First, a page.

Monday, April 20, 2020

[Roll Your Own Life] The Comics That Shaped Me (Part 8)

SIN CITY (1991-2000)

Frank Miller's extreme noir was a bit of a departure from my normal comics, and I came to it a little late - I completely missed the original Sin City before the trade paperback collection came out. But when I did finally check it out, I was blown away. It was super minimal in its art, with pure black and white - with sometimes a hint of a single colour if necessary.

The first volume was a tale of a very heavy handed thug called Marv, who goes on a violent spree to track down the killer of his "girlfriend" Goldie. He whittles his way through various criminal lowlifes before finally uncovering a serial killer. It was cool, but when the second storyline started, A Dame To Kill For, I was particularly taken by the way it weaved into the timeline of the original story.

A Dame to Kill For is a typical tale of a beautiful woman tricking a gullible guy into killing her allegedly abusive husband, and the guy finding out he was fooled and looking for justice.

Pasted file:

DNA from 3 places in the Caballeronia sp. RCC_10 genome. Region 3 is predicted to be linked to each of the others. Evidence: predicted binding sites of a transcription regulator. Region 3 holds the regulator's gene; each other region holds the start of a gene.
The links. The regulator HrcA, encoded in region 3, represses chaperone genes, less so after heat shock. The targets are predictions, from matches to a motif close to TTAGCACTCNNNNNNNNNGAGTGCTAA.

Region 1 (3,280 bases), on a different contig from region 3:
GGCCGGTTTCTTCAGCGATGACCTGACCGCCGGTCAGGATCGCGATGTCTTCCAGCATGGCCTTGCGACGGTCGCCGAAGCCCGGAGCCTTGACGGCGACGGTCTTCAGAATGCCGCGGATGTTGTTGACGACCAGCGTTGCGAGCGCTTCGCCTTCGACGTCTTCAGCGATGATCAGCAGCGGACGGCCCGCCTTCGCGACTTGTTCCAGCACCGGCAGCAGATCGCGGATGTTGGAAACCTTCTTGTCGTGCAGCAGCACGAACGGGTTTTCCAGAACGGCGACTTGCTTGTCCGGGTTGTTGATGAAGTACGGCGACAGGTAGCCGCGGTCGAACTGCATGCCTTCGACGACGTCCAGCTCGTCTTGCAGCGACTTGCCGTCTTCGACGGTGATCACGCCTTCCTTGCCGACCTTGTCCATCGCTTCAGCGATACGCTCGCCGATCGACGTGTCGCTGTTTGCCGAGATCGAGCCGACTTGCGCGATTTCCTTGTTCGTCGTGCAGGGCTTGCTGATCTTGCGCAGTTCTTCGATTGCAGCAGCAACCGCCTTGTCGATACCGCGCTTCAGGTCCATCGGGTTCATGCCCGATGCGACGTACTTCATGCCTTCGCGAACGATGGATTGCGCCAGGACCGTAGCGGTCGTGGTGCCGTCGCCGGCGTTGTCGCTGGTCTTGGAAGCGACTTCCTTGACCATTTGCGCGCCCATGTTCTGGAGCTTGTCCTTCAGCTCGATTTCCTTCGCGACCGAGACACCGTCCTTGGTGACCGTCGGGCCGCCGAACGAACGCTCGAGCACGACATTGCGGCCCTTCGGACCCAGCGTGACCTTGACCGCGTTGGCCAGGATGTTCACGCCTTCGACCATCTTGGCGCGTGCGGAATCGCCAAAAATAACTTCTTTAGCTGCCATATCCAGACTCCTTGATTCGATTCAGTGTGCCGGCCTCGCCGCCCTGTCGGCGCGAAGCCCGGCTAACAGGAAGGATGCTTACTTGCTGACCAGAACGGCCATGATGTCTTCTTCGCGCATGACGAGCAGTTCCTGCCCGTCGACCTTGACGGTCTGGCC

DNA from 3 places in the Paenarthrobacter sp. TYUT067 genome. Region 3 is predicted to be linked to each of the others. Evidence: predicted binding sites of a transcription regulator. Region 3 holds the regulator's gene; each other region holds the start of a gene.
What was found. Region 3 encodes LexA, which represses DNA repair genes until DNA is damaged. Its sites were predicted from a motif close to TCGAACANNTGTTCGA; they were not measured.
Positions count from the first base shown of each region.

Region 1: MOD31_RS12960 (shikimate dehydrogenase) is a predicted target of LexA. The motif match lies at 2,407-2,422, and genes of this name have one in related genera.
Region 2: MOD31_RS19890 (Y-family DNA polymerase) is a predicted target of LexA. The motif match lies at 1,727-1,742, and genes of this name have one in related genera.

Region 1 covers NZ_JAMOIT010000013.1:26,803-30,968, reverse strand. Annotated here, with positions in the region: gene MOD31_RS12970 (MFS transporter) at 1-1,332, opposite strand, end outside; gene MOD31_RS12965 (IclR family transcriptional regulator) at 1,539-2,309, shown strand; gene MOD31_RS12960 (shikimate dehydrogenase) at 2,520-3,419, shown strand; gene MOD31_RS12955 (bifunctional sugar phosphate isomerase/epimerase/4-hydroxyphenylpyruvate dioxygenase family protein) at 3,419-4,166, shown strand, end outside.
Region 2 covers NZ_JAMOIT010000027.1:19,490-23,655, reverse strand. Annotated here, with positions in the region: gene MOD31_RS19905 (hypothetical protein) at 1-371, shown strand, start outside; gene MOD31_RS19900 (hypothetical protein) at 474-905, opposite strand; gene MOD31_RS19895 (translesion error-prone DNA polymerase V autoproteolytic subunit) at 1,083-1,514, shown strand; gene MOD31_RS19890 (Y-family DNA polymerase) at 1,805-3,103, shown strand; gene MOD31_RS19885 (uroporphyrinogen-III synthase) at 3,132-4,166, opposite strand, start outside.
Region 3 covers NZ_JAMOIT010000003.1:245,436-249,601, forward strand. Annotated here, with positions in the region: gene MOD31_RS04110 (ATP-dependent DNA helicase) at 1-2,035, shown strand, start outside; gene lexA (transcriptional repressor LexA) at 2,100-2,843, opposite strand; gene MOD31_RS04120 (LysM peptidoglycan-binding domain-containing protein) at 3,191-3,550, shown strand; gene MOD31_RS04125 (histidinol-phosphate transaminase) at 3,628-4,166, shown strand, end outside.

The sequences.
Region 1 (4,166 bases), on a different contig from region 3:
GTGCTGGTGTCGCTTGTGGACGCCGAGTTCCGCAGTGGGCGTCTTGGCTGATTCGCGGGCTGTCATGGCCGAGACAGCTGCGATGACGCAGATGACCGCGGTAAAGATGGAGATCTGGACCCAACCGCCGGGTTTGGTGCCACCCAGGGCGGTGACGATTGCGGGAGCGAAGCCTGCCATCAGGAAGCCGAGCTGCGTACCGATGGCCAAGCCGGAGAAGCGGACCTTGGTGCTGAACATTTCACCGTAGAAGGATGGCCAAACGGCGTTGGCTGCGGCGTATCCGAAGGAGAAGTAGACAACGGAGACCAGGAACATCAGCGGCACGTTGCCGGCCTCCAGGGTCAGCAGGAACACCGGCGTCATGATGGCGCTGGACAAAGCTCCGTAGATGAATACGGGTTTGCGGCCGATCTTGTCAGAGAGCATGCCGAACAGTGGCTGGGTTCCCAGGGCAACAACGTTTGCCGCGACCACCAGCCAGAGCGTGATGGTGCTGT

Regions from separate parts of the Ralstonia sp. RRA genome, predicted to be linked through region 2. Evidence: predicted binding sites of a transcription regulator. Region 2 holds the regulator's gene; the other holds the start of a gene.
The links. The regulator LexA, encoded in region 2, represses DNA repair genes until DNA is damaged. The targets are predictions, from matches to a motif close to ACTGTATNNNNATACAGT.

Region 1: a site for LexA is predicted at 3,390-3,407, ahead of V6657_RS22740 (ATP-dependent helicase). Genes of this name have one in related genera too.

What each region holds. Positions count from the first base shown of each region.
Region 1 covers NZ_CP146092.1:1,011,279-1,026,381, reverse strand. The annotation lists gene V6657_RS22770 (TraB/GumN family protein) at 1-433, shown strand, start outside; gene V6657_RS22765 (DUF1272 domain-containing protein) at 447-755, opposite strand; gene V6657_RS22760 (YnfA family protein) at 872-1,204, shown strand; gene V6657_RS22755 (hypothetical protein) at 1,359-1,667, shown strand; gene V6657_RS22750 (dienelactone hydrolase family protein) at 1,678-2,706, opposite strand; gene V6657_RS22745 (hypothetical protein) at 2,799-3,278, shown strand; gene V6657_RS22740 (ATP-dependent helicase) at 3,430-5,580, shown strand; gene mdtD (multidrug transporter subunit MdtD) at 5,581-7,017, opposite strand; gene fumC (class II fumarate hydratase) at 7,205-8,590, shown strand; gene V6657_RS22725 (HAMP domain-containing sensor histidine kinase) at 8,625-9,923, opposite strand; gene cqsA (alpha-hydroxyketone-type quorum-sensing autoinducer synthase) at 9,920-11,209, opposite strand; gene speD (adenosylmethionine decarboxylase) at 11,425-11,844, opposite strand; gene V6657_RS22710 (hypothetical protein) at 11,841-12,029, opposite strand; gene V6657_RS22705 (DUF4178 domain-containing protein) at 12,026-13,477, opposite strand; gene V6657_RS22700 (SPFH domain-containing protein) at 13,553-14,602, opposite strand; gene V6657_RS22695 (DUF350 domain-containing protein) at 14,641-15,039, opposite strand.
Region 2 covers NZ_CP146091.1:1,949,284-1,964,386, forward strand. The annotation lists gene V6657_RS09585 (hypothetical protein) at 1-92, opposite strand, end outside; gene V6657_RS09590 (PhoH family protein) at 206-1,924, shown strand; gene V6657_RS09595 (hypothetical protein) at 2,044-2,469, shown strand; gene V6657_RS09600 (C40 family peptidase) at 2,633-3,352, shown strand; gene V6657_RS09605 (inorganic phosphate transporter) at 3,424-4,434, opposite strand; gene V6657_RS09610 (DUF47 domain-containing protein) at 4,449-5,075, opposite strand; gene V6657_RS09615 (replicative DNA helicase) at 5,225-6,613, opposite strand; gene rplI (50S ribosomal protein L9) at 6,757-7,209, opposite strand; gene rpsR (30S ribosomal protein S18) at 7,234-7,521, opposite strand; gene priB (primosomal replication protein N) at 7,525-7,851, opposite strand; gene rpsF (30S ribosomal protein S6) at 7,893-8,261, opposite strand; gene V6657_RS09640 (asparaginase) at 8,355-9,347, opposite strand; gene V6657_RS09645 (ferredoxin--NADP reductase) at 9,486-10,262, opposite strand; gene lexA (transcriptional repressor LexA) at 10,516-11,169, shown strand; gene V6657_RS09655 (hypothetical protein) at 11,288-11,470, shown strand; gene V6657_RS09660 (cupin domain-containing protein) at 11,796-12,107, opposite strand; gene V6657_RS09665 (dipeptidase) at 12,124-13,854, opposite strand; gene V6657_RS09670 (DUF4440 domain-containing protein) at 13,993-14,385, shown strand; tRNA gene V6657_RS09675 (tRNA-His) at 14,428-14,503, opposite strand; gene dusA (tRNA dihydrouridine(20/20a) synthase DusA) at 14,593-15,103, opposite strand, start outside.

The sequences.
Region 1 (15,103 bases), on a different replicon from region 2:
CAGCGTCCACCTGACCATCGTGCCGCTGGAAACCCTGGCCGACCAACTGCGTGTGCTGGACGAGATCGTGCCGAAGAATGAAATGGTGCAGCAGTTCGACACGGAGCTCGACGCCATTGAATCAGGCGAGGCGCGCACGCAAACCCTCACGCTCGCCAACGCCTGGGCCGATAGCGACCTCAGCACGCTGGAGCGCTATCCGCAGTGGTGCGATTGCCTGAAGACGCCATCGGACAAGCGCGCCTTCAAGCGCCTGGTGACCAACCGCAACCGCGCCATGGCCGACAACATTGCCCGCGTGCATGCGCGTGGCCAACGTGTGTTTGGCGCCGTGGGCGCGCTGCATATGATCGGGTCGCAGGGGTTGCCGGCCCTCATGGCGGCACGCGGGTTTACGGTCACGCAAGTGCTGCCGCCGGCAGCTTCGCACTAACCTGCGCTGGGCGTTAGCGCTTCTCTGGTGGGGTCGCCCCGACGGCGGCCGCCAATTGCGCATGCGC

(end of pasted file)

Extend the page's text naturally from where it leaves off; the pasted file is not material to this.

By the time the third storyline, The Big Fat Kill, started I was in my second year of my university degree specialising in animation and storyboarding. I decided to increase the weighting of the theory on my grade, and increased the size of my dissertation opting to compare comics narrative language - how the reader interprets the story progression from panel to panel, and comprehends what's going on by framing - with film language. I picked Sin City as the comic I'd look at as it is particularly filmic, and compared it to 1940's film noir - focusing on Double Indemnity. Double Indemnity is an excellent movie, about a beautiful woman tricking a gullible guy into killer her allegedly abusive husband... you know the rest.

If only I'd gone to university about ten years later I could have incorporated the Sin City movie into my dissertation.

Anyway, I loved the style, and the really cool art. Sin City opened my eyes to some of the cooler black and white comics that would come to heavily influence my own art for years to come.

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